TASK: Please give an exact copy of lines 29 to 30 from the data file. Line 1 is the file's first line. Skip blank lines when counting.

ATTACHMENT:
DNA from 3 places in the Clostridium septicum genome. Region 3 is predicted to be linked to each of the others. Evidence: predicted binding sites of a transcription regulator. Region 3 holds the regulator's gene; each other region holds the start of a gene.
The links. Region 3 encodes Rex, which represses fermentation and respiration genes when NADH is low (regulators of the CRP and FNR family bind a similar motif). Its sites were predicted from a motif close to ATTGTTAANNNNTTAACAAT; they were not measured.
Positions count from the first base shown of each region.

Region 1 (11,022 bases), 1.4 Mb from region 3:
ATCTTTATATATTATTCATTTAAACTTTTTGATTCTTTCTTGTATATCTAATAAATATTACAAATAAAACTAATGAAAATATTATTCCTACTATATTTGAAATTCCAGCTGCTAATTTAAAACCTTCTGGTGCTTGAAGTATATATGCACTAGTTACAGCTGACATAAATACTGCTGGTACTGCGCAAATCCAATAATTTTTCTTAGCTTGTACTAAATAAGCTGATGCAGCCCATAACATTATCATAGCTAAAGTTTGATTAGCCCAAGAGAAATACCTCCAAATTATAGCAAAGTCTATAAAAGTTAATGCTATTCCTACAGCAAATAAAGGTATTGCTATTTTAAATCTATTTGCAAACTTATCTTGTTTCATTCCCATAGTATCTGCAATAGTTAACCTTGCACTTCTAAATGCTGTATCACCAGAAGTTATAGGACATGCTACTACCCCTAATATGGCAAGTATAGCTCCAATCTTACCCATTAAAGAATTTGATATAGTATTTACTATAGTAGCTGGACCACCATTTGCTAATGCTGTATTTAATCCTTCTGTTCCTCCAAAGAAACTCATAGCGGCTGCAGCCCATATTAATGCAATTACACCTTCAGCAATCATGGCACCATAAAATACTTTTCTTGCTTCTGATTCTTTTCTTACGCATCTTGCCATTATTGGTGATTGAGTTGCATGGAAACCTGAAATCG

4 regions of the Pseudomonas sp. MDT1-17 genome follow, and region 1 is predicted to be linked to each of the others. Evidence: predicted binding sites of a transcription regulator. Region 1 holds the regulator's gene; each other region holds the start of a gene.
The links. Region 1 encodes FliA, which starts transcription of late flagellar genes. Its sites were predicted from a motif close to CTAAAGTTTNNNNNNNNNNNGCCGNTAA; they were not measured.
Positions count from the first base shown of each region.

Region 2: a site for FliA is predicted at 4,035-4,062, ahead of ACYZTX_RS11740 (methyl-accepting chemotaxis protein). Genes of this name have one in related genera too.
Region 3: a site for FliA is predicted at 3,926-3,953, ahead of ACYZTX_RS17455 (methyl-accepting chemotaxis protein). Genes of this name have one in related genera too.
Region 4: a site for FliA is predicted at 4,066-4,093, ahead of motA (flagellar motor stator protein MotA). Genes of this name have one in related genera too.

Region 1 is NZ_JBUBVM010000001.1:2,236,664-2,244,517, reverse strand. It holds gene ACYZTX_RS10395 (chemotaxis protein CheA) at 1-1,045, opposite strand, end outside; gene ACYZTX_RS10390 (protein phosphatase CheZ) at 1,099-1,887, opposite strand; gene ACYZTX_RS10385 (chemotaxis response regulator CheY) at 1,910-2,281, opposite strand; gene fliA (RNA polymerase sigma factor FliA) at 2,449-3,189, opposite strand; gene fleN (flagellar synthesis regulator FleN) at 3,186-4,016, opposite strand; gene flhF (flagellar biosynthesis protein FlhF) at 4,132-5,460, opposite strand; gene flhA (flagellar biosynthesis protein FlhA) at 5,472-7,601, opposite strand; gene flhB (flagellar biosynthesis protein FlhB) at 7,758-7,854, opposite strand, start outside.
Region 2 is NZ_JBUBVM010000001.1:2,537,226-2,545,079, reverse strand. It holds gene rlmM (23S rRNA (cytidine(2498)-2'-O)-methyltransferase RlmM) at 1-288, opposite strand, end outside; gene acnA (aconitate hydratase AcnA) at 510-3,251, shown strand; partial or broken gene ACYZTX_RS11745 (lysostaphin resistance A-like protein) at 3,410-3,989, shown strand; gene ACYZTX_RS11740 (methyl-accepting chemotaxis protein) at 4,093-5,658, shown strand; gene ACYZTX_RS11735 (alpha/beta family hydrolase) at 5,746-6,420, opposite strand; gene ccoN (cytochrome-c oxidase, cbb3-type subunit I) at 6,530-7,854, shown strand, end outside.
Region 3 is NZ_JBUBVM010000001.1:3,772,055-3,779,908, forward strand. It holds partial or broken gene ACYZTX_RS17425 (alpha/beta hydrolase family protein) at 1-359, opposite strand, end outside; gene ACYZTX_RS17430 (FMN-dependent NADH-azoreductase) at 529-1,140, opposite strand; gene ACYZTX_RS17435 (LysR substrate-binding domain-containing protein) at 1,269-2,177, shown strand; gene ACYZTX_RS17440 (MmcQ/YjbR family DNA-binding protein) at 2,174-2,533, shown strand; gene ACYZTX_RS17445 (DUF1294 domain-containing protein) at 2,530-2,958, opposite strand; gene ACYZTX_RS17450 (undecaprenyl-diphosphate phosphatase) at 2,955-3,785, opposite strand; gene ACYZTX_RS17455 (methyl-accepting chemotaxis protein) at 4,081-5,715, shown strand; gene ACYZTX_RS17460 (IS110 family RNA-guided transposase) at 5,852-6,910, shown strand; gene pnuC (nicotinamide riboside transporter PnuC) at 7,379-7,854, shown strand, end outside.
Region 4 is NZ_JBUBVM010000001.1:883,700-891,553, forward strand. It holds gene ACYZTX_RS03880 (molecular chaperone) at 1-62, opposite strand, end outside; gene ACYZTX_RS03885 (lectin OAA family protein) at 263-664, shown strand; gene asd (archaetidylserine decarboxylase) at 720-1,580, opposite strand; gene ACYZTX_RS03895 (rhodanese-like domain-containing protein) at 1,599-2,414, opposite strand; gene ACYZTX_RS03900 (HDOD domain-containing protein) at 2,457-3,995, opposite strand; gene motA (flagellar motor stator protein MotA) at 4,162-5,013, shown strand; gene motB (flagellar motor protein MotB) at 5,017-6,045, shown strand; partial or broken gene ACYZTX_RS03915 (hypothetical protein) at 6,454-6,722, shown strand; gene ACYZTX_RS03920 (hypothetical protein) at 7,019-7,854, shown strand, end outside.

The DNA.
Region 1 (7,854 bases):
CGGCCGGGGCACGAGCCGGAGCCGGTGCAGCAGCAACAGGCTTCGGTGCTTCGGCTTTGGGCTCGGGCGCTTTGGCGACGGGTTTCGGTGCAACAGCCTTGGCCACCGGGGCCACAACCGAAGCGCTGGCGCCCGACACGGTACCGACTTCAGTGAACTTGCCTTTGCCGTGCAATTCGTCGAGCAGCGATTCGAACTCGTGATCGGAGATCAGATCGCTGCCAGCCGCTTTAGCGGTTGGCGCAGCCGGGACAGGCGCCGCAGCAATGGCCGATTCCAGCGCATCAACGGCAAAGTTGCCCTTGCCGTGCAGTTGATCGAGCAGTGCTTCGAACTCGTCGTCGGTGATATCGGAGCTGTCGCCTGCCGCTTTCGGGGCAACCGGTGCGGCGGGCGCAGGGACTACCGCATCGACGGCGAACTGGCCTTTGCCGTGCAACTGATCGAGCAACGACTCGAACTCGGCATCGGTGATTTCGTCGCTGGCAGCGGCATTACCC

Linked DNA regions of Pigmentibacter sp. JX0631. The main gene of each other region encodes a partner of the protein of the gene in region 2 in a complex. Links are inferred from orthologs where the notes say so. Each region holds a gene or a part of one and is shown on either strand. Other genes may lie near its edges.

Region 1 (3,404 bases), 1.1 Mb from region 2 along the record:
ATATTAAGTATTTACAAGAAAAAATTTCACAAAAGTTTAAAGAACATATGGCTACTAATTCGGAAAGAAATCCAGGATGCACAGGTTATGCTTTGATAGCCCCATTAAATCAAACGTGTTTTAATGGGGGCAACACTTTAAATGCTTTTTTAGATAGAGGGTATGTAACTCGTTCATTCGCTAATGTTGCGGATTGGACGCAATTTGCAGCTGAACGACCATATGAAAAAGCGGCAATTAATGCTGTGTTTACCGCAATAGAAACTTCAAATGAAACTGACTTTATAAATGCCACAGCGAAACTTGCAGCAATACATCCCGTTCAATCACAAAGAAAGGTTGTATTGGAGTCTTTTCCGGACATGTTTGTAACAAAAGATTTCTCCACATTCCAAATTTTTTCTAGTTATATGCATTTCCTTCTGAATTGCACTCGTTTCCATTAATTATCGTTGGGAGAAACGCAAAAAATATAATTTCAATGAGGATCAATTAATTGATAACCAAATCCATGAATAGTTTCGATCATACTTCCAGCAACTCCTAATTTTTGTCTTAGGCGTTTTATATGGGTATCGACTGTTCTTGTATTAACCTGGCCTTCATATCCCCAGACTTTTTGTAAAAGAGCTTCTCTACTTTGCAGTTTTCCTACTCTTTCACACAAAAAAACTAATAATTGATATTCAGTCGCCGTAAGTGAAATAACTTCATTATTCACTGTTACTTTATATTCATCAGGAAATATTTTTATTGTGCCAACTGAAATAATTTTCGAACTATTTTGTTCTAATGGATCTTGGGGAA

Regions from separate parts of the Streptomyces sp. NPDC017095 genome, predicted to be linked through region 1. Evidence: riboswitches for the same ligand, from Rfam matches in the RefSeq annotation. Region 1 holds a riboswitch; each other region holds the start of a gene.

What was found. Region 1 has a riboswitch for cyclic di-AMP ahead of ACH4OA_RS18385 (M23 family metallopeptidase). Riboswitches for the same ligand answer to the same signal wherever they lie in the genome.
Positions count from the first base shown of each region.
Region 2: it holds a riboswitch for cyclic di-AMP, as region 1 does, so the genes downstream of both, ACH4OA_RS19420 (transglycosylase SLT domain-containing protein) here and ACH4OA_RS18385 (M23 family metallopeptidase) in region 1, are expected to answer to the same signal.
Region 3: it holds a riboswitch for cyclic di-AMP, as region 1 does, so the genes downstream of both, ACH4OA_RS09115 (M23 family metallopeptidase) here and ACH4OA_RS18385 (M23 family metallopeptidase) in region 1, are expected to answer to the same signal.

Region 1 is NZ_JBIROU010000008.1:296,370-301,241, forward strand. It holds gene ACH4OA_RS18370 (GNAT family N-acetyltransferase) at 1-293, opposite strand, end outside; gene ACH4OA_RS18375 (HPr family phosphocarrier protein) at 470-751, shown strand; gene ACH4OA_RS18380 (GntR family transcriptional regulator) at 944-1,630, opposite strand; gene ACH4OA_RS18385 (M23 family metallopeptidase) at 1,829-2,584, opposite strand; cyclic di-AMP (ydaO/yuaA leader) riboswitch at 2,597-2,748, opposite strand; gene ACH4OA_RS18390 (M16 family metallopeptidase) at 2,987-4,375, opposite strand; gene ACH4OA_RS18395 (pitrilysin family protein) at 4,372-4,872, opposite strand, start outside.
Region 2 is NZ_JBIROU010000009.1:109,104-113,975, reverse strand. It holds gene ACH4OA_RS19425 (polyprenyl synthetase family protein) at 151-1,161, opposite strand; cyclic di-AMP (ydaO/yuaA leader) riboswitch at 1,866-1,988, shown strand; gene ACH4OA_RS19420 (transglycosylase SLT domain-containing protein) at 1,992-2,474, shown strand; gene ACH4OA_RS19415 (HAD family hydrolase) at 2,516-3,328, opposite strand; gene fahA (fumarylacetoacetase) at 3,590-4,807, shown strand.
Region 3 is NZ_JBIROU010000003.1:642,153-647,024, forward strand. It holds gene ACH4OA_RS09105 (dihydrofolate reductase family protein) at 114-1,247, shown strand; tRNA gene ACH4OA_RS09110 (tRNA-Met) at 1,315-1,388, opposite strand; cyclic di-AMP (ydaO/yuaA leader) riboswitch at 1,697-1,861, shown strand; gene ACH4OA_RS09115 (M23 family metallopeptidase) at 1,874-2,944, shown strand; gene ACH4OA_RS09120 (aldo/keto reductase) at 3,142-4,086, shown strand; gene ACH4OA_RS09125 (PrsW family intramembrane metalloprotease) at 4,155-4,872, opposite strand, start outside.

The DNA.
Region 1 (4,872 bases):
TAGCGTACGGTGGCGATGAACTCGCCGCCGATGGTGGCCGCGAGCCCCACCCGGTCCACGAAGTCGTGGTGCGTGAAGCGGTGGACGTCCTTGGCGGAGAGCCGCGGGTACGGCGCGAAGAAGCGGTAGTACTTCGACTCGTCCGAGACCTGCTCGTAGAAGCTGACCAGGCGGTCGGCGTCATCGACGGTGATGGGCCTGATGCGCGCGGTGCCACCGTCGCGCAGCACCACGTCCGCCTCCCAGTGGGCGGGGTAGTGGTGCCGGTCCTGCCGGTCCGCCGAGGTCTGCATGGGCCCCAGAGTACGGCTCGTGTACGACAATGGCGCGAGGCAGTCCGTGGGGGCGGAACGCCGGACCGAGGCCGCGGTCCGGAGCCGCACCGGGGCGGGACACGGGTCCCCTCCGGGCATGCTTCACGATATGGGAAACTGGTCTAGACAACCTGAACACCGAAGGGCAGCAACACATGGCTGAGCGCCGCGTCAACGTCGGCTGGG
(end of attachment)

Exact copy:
Region 3 is NZ_JBIROU010000003.1:642,153-647,024, forward strand. It holds gene ACH4OA_RS09105 (dihydrofolate reductase family protein) at 114-1,247, shown strand; tRNA gene ACH4OA_RS09110 (tRNA-Met) at 1,315-1,388, opposite strand; cyclic di-AMP (ydaO/yuaA leader) riboswitch at 1,697-1,861, shown strand; gene ACH4OA_RS09115 (M23 family metallopeptidase) at 1,874-2,944, shown strand; gene ACH4OA_RS09120 (aldo/keto reductase) at 3,142-4,086, shown strand; gene ACH4OA_RS09125 (PrsW family intramembrane metalloprotease) at 4,155-4,872, opposite strand, start outside.

The DNA.